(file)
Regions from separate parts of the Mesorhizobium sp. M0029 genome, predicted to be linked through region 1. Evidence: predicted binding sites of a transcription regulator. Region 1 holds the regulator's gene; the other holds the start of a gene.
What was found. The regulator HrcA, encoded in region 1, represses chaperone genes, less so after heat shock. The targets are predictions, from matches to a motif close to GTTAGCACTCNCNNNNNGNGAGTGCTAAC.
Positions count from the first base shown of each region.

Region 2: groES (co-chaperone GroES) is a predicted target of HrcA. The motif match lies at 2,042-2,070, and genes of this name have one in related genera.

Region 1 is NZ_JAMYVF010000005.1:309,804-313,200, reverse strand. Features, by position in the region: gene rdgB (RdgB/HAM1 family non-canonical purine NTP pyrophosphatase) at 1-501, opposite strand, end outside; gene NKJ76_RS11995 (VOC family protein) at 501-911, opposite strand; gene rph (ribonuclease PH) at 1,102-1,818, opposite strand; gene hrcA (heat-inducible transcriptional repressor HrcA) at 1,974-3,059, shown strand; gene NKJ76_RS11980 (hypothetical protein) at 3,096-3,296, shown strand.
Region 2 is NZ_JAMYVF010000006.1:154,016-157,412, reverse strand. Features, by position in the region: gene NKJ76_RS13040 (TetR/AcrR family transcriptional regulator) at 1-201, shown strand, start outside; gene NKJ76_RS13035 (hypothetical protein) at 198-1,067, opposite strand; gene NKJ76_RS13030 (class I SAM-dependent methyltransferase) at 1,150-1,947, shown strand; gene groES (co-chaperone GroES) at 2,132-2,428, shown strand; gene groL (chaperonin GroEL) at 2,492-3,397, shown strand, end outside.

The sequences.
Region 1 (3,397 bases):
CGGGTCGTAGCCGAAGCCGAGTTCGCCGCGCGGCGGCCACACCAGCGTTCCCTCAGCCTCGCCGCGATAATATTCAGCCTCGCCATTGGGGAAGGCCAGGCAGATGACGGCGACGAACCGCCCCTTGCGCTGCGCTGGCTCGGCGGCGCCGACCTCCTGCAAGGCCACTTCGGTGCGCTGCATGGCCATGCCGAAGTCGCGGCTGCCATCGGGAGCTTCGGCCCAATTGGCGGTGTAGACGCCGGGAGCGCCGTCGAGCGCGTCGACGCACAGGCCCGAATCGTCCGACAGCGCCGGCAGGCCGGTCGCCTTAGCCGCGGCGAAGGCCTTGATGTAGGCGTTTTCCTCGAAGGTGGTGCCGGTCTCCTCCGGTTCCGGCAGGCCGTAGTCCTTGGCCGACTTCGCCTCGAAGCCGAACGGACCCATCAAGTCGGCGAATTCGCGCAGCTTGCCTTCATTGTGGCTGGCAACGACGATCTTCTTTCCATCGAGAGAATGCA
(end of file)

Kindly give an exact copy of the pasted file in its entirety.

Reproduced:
Regions from separate parts of the Mesorhizobium sp. M0029 genome, predicted to be linked through region 1. Evidence: predicted binding sites of a transcription regulator. Region 1 holds the regulator's gene; the other holds the start of a gene.
What was found. The regulator HrcA, encoded in region 1, represses chaperone genes, less so after heat shock. The targets are predictions, from matches to a motif close to GTTAGCACTCNCNNNNNGNGAGTGCTAAC.
Positions count from the first base shown of each region.

Region 2: groES (co-chaperone GroES) is a predicted target of HrcA. The motif match lies at 2,042-2,070, and genes of this name have one in related genera.

Region 1 is NZ_JAMYVF010000005.1:309,804-313,200, reverse strand. Features, by position in the region: gene rdgB (RdgB/HAM1 family non-canonical purine NTP pyrophosphatase) at 1-501, opposite strand, end outside; gene NKJ76_RS11995 (VOC family protein) at 501-911, opposite strand; gene rph (ribonuclease PH) at 1,102-1,818, opposite strand; gene hrcA (heat-inducible transcriptional repressor HrcA) at 1,974-3,059, shown strand; gene NKJ76_RS11980 (hypothetical protein) at 3,096-3,296, shown strand.
Region 2 is NZ_JAMYVF010000006.1:154,016-157,412, reverse strand. Features, by position in the region: gene NKJ76_RS13040 (TetR/AcrR family transcriptional regulator) at 1-201, shown strand, start outside; gene NKJ76_RS13035 (hypothetical protein) at 198-1,067, opposite strand; gene NKJ76_RS13030 (class I SAM-dependent methyltransferase) at 1,150-1,947, shown strand; gene groES (co-chaperone GroES) at 2,132-2,428, shown strand; gene groL (chaperonin GroEL) at 2,492-3,397, shown strand, end outside.

The sequences.
Region 1 (3,397 bases):
CGGGTCGTAGCCGAAGCCGAGTTCGCCGCGCGGCGGCCACACCAGCGTTCCCTCAGCCTCGCCGCGATAATATTCAGCCTCGCCATTGGGGAAGGCCAGGCAGATGACGGCGACGAACCGCCCCTTGCGCTGCGCTGGCTCGGCGGCGCCGACCTCCTGCAAGGCCACTTCGGTGCGCTGCATGGCCATGCCGAAGTCGCGGCTGCCATCGGGAGCTTCGGCCCAATTGGCGGTGTAGACGCCGGGAGCGCCGTCGAGCGCGTCGACGCACAGGCCCGAATCGTCCGACAGCGCCGGCAGGCCGGTCGCCTTAGCCGCGGCGAAGGCCTTGATGTAGGCGTTTTCCTCGAAGGTGGTGCCGGTCTCCTCCGGTTCCGGCAGGCCGTAGTCCTTGGCCGACTTCGCCTCGAAGCCGAACGGACCCATCAAGTCGGCGAATTCGCGCAGCTTGCCTTCATTGTGGCTGGCAACGACGATCTTCTTTCCATCGAGAGAATGCA